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Oregon's Keanon Lowe, right, and Daryle Hawkins celebrate Hawkins touchdown during the first half of their NCAA college football game against Arizona in Eugene, Ore., Saturday, Sept. 22, 2012.

SALT LAKE CITY — We’ve heard for the last several months about the strength of BYU’s upcoming football schedule. Just two weeks ago our paper ran a story by Jeff Call asking, “Will BYU’s schedule be toughest in school history?” with quotes by athletic director Tom Holmoe and coach Bronco Mendenhall talking about the tough slate.

Indeed, the schedule may be BYU’s toughest ever and is something to be proud of, particularly with the difficulties of producing an independent schedule. However, it’s not the toughest in the history of the state. That would be the University of Utah’s schedule — this year.

Utah certainly has its toughest schedule in history with nine teams that finished last season ranked in the top 44 in the nation, according to USA Today’s Sagarin final rankings.

The Utes will have a tough schedule every year just by playing nine games in the competitive Pac-12. But this year, the Utes’ league schedule has turned much tougher than their first two years in the league because the two best teams in the conference — Oregon and Stanford — have replaced Cal and Washington, who are picked for the lower half of the North Division, on the Utes’ schedule.

So the Utes will play the top six teams in the league this year according to the preseason poll as well as an improving Arizona. The only two league games in which they’ll likely be favored will be against Colorado and Washington State, the last two weeks of the season.

It’s not just me saying Utah’s schedule is superior to BYU’s

Phil Steele, who has published a national college football preview for 18 years, has Utah’s schedule ranked No. 11 and BYU’s No. 49. The website, College Football Universe, which bases its schedule strength on preseason rankings, puts Utah’s schedule at No. 5 and BYU at 42. A website called 4Down20.com puts the schools closer with Utah at 14 and BYU at 22, while SI.com, which goes strictly on 2012 records for its rankings, has Utah at 18 and BYU at 26.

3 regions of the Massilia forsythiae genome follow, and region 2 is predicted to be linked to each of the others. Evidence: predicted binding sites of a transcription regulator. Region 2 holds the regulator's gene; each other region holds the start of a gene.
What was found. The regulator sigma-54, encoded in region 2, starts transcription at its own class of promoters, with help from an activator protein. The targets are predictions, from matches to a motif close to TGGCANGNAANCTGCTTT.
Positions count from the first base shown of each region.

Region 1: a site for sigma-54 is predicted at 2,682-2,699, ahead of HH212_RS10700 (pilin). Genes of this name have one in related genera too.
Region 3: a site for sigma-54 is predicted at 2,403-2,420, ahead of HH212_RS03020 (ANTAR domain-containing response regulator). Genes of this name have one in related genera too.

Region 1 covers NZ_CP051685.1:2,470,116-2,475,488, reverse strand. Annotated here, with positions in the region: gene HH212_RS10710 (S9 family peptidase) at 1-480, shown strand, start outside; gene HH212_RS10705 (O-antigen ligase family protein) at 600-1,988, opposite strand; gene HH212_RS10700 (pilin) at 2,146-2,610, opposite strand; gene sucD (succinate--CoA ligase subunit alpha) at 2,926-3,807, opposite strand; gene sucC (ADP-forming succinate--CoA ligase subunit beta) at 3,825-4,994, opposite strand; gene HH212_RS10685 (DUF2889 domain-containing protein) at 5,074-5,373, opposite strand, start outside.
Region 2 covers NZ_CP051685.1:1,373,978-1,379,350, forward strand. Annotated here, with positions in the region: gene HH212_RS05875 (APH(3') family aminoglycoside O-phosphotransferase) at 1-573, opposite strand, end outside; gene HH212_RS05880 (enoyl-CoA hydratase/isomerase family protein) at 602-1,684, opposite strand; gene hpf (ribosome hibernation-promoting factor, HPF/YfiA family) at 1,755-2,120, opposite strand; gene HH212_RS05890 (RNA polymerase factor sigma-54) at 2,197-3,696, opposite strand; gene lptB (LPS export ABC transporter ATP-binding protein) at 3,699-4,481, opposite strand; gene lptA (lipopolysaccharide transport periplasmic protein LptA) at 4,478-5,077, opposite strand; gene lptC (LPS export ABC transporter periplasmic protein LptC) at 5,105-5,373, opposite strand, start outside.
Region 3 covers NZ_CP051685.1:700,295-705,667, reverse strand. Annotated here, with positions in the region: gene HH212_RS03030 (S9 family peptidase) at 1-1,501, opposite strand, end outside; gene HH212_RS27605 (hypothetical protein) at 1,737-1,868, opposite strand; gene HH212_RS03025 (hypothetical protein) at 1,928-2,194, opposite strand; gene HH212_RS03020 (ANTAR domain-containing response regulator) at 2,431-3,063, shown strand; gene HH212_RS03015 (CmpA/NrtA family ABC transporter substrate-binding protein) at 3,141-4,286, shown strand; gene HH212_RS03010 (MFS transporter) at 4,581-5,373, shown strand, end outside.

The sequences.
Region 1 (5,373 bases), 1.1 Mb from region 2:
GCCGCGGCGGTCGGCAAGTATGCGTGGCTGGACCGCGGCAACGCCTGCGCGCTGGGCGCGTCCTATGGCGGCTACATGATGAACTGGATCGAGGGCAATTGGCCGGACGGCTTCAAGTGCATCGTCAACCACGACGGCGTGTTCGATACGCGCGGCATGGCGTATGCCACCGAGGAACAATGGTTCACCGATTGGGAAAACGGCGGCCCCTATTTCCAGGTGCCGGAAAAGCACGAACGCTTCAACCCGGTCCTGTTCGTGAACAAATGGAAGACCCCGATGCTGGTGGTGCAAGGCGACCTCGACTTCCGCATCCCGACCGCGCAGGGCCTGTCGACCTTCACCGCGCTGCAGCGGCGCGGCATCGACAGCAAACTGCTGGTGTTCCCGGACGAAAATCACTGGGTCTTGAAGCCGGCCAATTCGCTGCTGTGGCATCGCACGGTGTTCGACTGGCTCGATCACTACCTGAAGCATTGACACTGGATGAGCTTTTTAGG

Of course we really won’t know exactly how tough anyone’s schedule is until after the season is over in January. Some highly touted teams will turn out to be lousy, while some of the projected lousy teams may rise up and be decent.

As long as we’re talking about schedules, here are a few more tidbits about the local teams' schedules to chew on before the rapidly approaching season:

— While Utah doesn’t play any games east of Tucson, Ariz., BYU will face opponents from nine different states and eight different conferences, from all regions of the country. You’ve got Virginia from the East, Georgia Tech from the South, Notre Dame and Wisconsin from the Midwest, Texas and Houston from the Southwest and Boise State and Nevada from the West.

It’s also noteworthy that BYU has no teams from California on its 2013 slate, for the first time since 1997, back when the WAC was split into those silly quads and BYU didn’t get San Diego State and Fresno State for two seasons (also 1996). Before that, you have to do back to 1975 to find a BYU schedule with no California opponents.

— Don’t forget Utah State, which, like BYU and Utah, may have its toughest-ever schedule. Not only are the Aggies playing in the Mountain West Conference, which is much better than the leagues USU has competed in for the past 50 years — the PCAA, Big West, Sun Belt and WAC — but the Aggies have three tough non-conference foes in BYU, Utah and USC, in addition to Weber State.

— Because of the way the Big Three’s schedules turned out, there will be consecutive football-less Saturdays on Sept. 28 and Oct. 5 among the state’s three major colleges, something that never used to happen before television ruled college football.

On the first weekend, Utah State plays at San Jose State and BYU plays host to Middle Tennessee State on Friday the 27th and Utah takes the week off.

Then the following weekend, Utah plays host to UCLA on Thursday, Oct. 3, while the Cougars and Aggies meet the following night in the annual LDS Conference weekend Friday game.

However, if you want your Saturday college football fix, you can head up to Ogden to see Weber State host Sacramento State on the 28th and go to Cedar City to see Southern Utah play UC Davis on Oct. 5.

— The week after the two Saturdays-without-games, comes undoubtedly the best Saturday of football the state has ever seen, at least schedule-wise.

On Oct. 12, BYU plays host to Georgia Tech, Utah State is home against Boise State, while Utah will play host to Stanford. Undoubtedly, there’ll be 65,000 in Provo, 45,000 in Salt Lake and 25,000 in Logan that day, a grand total of 135,000 people watching football in the state. It’s a great Saturday of football, just a shame all three games are on the same day.

Alas, the same stadiums will be empty following week with USU going to New Mexico, BYU playing at Houston and Utah heading to Arizona.